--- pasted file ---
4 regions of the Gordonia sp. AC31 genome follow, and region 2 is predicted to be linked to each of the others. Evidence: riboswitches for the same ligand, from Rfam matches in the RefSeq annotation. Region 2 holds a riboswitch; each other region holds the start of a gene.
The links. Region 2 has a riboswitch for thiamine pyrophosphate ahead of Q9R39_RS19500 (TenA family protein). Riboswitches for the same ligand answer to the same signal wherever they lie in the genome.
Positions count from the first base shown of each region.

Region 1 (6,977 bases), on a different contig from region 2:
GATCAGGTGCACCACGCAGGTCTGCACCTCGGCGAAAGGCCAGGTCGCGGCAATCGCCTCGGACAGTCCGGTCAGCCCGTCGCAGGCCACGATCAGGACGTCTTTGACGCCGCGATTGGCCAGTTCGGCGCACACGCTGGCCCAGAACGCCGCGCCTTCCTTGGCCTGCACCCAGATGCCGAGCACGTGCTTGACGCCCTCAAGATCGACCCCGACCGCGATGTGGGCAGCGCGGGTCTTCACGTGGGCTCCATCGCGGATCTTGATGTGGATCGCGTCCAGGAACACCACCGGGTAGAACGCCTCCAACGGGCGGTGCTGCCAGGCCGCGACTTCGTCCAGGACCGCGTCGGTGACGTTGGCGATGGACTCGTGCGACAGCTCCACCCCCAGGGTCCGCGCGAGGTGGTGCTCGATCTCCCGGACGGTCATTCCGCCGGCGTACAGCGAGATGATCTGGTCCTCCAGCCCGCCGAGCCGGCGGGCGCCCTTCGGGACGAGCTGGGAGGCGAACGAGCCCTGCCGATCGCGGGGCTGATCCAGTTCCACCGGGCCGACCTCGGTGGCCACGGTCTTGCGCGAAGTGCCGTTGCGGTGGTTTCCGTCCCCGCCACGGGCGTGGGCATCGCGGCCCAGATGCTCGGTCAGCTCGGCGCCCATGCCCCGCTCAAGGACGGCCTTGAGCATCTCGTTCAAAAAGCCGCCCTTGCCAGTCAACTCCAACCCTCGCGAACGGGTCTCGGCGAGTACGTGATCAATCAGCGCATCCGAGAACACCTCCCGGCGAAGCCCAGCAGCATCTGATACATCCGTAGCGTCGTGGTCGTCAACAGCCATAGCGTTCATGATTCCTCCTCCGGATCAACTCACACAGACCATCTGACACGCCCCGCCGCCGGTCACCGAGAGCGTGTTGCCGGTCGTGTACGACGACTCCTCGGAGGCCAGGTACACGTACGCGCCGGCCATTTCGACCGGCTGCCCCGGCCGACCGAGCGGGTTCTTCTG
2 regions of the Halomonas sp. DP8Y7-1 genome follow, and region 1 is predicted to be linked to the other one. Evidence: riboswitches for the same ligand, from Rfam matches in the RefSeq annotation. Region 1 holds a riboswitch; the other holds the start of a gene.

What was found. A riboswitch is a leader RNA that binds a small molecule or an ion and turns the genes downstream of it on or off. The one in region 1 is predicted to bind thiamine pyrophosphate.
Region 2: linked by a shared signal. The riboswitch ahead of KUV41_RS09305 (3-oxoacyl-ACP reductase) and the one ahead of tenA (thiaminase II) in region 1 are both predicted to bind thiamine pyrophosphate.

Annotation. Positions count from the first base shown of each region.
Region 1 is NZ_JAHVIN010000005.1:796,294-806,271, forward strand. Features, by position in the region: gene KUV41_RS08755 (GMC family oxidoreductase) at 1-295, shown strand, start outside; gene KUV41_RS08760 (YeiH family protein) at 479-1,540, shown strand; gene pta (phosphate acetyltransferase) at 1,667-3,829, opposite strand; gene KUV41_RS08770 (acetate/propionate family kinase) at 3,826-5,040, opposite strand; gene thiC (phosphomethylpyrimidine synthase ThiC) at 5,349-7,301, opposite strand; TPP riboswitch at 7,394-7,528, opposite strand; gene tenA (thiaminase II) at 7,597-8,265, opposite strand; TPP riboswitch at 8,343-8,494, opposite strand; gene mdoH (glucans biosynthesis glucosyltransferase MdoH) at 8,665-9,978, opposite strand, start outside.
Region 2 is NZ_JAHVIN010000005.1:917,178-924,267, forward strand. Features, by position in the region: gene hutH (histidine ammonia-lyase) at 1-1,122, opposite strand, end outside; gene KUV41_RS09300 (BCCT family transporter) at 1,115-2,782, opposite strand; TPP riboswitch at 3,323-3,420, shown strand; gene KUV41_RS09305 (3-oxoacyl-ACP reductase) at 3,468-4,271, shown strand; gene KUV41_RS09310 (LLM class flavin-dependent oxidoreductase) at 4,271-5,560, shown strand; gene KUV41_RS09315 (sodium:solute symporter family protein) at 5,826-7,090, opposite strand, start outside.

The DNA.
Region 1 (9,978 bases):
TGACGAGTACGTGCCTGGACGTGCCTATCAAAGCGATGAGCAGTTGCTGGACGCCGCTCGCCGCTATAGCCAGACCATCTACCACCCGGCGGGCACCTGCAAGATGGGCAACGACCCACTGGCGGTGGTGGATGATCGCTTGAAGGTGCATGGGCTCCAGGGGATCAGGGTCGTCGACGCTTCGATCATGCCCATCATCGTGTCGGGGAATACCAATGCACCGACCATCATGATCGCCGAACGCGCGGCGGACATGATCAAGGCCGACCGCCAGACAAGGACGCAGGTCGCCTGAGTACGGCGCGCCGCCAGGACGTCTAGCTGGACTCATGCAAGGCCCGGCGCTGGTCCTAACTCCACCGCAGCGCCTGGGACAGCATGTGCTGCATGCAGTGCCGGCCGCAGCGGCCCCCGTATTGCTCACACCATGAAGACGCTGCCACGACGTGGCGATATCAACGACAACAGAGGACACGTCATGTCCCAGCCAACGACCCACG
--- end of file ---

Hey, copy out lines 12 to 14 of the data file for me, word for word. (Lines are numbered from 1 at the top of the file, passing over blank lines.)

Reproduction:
The DNA.
Region 1 (9,978 bases):
TGACGAGTACGTGCCTGGACGTGCCTATCAAAGCGATGAGCAGTTGCTGGACGCCGCTCGCCGCTATAGCCAGACCATCTACCACCCGGCGGGCACCTGCAAGATGGGCAACGACCCACTGGCGGTGGTGGATGATCGCTTGAAGGTGCATGGGCTCCAGGGGATCAGGGTCGTCGACGCTTCGATCATGCCCATCATCGTGTCGGGGAATACCAATGCACCGACCATCATGATCGCCGAACGCGCGGCGGACATGATCAAGGCCGACCGCCAGACAAGGACGCAGGTCGCCTGAGTACGGCGCGCCGCCAGGACGTCTAGCTGGACTCATGCAAGGCCCGGCGCTGGTCCTAACTCCACCGCAGCGCCTGGGACAGCATGTGCTGCATGCAGTGCCGGCCGCAGCGGCCCCCGTATTGCTCACACCATGAAGACGCTGCCACGACGTGGCGATATCAACGACAACAGAGGACACGTCATGTCCCAGCCAACGACCCACG